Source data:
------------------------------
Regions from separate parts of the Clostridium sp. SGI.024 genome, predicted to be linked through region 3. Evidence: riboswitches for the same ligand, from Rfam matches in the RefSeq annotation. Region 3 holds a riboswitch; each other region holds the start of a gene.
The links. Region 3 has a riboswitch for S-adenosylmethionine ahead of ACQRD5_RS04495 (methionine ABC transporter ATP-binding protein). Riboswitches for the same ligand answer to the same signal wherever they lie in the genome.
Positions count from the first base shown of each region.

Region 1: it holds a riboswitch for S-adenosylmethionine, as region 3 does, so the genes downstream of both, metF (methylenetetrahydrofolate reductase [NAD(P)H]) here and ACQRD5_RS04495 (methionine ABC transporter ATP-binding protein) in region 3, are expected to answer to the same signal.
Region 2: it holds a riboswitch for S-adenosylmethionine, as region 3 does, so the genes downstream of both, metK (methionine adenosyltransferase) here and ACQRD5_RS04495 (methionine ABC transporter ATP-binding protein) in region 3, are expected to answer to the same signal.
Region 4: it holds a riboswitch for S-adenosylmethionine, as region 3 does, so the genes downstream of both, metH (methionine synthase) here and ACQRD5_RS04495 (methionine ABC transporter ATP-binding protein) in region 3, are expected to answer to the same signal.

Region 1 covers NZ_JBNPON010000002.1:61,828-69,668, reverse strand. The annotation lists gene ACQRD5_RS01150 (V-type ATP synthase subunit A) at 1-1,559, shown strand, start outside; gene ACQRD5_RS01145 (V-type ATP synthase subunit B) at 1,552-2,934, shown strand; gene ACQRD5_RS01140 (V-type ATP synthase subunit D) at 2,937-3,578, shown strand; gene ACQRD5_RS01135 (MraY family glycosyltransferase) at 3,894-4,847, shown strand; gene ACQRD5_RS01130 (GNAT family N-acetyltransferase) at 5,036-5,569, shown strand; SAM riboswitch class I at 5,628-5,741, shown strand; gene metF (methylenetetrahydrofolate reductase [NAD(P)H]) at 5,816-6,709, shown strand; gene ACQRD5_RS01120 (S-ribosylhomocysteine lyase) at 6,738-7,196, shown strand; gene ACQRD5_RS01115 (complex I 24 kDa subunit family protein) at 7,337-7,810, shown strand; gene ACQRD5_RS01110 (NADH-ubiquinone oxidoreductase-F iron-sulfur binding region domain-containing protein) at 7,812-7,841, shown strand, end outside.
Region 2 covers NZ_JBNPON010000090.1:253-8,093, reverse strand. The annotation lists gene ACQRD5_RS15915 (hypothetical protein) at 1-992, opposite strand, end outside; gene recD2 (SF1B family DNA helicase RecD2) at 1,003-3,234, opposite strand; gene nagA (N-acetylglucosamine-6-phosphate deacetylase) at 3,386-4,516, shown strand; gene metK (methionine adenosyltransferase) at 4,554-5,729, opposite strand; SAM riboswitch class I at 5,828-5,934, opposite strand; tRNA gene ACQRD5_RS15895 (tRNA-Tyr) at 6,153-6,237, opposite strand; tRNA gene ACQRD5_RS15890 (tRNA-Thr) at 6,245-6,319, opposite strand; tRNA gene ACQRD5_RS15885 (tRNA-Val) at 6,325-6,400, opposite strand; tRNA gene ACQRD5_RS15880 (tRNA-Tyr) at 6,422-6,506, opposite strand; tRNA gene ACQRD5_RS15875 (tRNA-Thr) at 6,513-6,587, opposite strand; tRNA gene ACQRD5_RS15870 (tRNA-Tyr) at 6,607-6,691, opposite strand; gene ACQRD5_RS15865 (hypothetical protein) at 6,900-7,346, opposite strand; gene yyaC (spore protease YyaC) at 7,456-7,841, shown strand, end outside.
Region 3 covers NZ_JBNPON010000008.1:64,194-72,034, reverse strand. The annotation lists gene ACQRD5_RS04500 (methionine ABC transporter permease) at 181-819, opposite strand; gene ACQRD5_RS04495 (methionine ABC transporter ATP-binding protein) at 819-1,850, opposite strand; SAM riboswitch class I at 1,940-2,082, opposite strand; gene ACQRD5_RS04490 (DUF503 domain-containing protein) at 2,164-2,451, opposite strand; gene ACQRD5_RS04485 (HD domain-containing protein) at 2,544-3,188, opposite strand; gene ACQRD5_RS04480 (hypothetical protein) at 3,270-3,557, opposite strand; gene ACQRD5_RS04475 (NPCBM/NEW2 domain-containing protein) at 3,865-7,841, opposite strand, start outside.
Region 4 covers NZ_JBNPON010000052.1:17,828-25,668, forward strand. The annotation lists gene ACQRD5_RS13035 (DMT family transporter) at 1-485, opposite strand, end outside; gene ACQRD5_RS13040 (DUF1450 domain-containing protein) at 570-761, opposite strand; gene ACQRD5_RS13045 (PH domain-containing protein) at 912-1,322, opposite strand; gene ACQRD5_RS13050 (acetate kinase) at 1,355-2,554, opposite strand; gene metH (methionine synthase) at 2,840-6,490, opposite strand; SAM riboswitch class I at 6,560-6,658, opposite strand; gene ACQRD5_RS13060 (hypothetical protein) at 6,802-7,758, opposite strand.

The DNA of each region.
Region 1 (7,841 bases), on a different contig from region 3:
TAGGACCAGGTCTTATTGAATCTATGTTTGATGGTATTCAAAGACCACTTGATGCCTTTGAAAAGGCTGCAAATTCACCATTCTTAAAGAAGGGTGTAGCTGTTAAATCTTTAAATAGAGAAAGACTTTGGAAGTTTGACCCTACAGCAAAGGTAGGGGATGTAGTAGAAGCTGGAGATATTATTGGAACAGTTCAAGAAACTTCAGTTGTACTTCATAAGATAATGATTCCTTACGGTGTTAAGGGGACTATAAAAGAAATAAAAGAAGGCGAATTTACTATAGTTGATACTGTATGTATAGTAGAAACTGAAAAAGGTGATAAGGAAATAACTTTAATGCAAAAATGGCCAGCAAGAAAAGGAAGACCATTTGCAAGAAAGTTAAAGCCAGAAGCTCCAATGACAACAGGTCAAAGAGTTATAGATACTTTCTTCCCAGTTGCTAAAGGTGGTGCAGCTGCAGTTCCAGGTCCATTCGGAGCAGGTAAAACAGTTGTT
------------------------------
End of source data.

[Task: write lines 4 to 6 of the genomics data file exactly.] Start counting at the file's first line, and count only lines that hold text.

Region 1: it holds a riboswitch for S-adenosylmethionine, as region 3 does, so the genes downstream of both, metF (methylenetetrahydrofolate reductase [NAD(P)H]) here and ACQRD5_RS04495 (methionine ABC transporter ATP-binding protein) in region 3, are expected to answer to the same signal.
Region 2: it holds a riboswitch for S-adenosylmethionine, as region 3 does, so the genes downstream of both, metK (methionine adenosyltransferase) here and ACQRD5_RS04495 (methionine ABC transporter ATP-binding protein) in region 3, are expected to answer to the same signal.
Region 4: it holds a riboswitch for S-adenosylmethionine, as region 3 does, so the genes downstream of both, metH (methionine synthase) here and ACQRD5_RS04495 (methionine ABC transporter ATP-binding protein) in region 3, are expected to answer to the same signal.